Svyatoslav Belza

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Svyatoslav Belza
Born Svyatoslav Igorevich Belza
(1942-04-26)26 April 1942
Chelyabinsk, Russian SFSR, Soviet Union
Died 3 June 2014(2014-06-03) (aged 72)
Munich, Germany
Occupation journalist, critic, author, TV presenter,
Years active 1979–2014

Svyatoslav Igorevich Belza (Russian: Святосла́в И́горевич Бэ́лза; 26 April 1942 – 3 June 2014) was a Soviet/Russian literary and musical scholar, critic and essayist, and prominent TV personality. He created and hosted several TV programs aimed at popularizing classical music, theatre, and ballet, including Music In the Air and Masterpieces of the World Music Theatre. Belza won state honors in three countries: he received the Russian Order of Merit for the Fatherland, the Order of Merit of the Republic of Poland, and Ukrainian Order of Saint Nicholas, among other honors.


Svyatoslav Belza was born 26 April 1942 in Chelyabinsk. He was son of a Warsaw-born Soviet musician, composer, and art scholar Igor Fyodorovich Belza (1904–1994). His mother was Zoya Konstantinovna Belza-Doroshuk (Gulinskaya) (1921–1999). As a youth, Belza was a champion fencer.[1]

In 1965, Belza graduated from Moscow University's philological faculty.[2] He then joined the Gorky Institute of the world literature at the Russian Academy of Sciences.[3]

From 1979 until 1989, Belza contributed regularly to Literaturnaya Gazeta as a foreign literature reviewer. He is the author of more than 300 essays, the majority of which focus on foreign literature and Russian authors' links with the European culture. Among his notable works are "Brysov and Dante" (Dante and the Slavs anthology, 1965), "Bryusov and Poland" (1966), "Don Quixotes in Russian Poetry" (1969), "The Polish Connections of P.A.Vyazemsky" (Polish-Russian Literary Relations anthology, 1970), "Graham Greene" (English Literature, 1945–1980, 1987), "Pushkin and the Slavic Nations Cultural Unity" (1988), "Dante e la poesia russa nel primo quarto del XX secolo" (from Dantismo russo e cornice europea, Firenze, 1989), "Rozanov and his Readership" (Vasilij Rozanov. Milano, 1993), and "The Slovak Literature" (The History of the World Literature, Vol. 8, 1991).[2]

Belza was considered one of the foremost Shakespeare experts in Russia. He compiled and edited the legacy of another important Russian Shakespearean scholar, Mikhail Morozov (1897–1952).[1] Belza also provided forewords and prefaces for more than 100 publications of works by William Shakespeare, Oscar Wilde, Alexandre Dumas, Honoré de Balzac, Jules Verne, Graham Greene, C. P. Snow, Edgar Allan Poe, Jan Parandowski, Stanisław Lem, Sławomir Mrożek, Teodor Parnicki, Jarosław Iwaszkiewicz, among others.[1] In 1990, he compiled The Reading Man. Homo Legens, regarded as an innovative study of the fundamental ability of the modern man. His essays were translated into several languages.[2]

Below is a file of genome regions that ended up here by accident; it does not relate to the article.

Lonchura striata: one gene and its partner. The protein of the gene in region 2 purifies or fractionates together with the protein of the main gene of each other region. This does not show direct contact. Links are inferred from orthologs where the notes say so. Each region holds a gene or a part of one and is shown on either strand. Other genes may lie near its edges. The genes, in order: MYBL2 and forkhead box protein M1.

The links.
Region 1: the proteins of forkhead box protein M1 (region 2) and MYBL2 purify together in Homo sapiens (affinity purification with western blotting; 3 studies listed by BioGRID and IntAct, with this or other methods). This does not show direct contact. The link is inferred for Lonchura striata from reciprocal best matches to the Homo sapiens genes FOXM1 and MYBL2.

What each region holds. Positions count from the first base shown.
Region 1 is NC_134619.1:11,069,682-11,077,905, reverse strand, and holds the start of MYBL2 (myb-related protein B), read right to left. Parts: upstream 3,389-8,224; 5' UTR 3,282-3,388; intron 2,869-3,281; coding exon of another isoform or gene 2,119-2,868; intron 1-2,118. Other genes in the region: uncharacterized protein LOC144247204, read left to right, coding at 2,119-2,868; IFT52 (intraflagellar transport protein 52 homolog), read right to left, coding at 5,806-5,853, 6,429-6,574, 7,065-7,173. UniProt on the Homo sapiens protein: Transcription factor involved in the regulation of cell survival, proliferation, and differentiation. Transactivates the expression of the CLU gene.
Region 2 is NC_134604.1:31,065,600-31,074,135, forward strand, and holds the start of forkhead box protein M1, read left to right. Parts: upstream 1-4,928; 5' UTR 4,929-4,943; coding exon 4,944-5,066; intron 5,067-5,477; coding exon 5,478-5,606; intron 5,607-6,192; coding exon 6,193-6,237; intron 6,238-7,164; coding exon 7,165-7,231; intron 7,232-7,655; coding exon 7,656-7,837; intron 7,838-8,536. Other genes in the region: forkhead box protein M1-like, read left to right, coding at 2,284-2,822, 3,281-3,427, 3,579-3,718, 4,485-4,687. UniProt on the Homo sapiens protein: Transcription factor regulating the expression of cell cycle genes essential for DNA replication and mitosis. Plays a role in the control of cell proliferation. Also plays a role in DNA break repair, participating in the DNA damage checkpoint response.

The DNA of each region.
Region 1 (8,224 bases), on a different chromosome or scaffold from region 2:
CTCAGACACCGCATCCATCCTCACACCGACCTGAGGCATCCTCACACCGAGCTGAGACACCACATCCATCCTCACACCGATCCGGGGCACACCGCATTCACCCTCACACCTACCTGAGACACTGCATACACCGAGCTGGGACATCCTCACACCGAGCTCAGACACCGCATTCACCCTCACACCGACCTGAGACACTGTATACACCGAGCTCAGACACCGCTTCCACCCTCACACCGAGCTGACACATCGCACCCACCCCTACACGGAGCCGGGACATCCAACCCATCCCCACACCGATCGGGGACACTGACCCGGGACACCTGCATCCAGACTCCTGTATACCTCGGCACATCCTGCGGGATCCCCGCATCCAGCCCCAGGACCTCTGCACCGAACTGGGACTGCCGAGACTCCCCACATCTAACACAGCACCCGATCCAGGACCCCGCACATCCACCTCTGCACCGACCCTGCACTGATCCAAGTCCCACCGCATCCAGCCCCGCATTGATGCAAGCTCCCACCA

In 1987, Belza debuted on Soviet television and soon received his own program, Music In the Air (Muzyka v efire, 1988–1996) of which he was the author and presenter.[1] From 1993 until 1995, he worked as an art director of the Ostankino musical and entertainment department. In 1997, Belza started working for Kultura TV. Among his best known programs there were Masterpieces of the World Theatre and In Your House. He was the co-host (alongside Maria Maksakova) of the popular Romantika Romansa show and co-presenter (with Alla Sigalova) of The Bolshoi Opera (2011) and The Bolshoi Ballet (2012).[2]


In 1988, Belza received a Polish Cultural Merit award. In 1994, Belza was named People's Artist of Russia. He received the Officer's Cross of the Order of Merit of the Republic of Poland, as well as the Ukrainian Order of Saint Nicholas in 1997.[1]

In 2000, Belza was awarded the Order of Friendship. He won the Moscow Prize in 2002. In 2011, he won the State Prize of the Russian Federation for arts and literature. The following year, he won the Order of Merit for the Fatherland, the second highest-honor given by the state. In 2013, he received the "Award of the Government of the Russian Federation" in the field of culture.[2]

Belza was a member of the Russian Television Academy from 1994 until his death, and a member of the Russian Academy of Arts since 1998. He was also a member of the Eurasian Academy of Television since 2001.[1]

Personal life[edit]

Belza had two sons, Igor and Fedor,[1] with his wife Olga, who is the daughter of Pyotr Glebov. He died on 3 June 2014 in Munich, Germany at the age of 72.[2][4]


  1. ^ a b c d e f g "Бэлза Святослав Игоревич" [Svyatoslav Belza]. The TEFI Award site. Retrieved 1 March 2012. 
  2. ^ a b c d e f "Svaytoslav Belza biography". Retrieved 1 March 2012. 
  3. ^ Lukov, Vl., Zakharov, N. "Svyatoslav Belza biography". The World of Shakespeare Enc. Retrieved 1 March 2012. 

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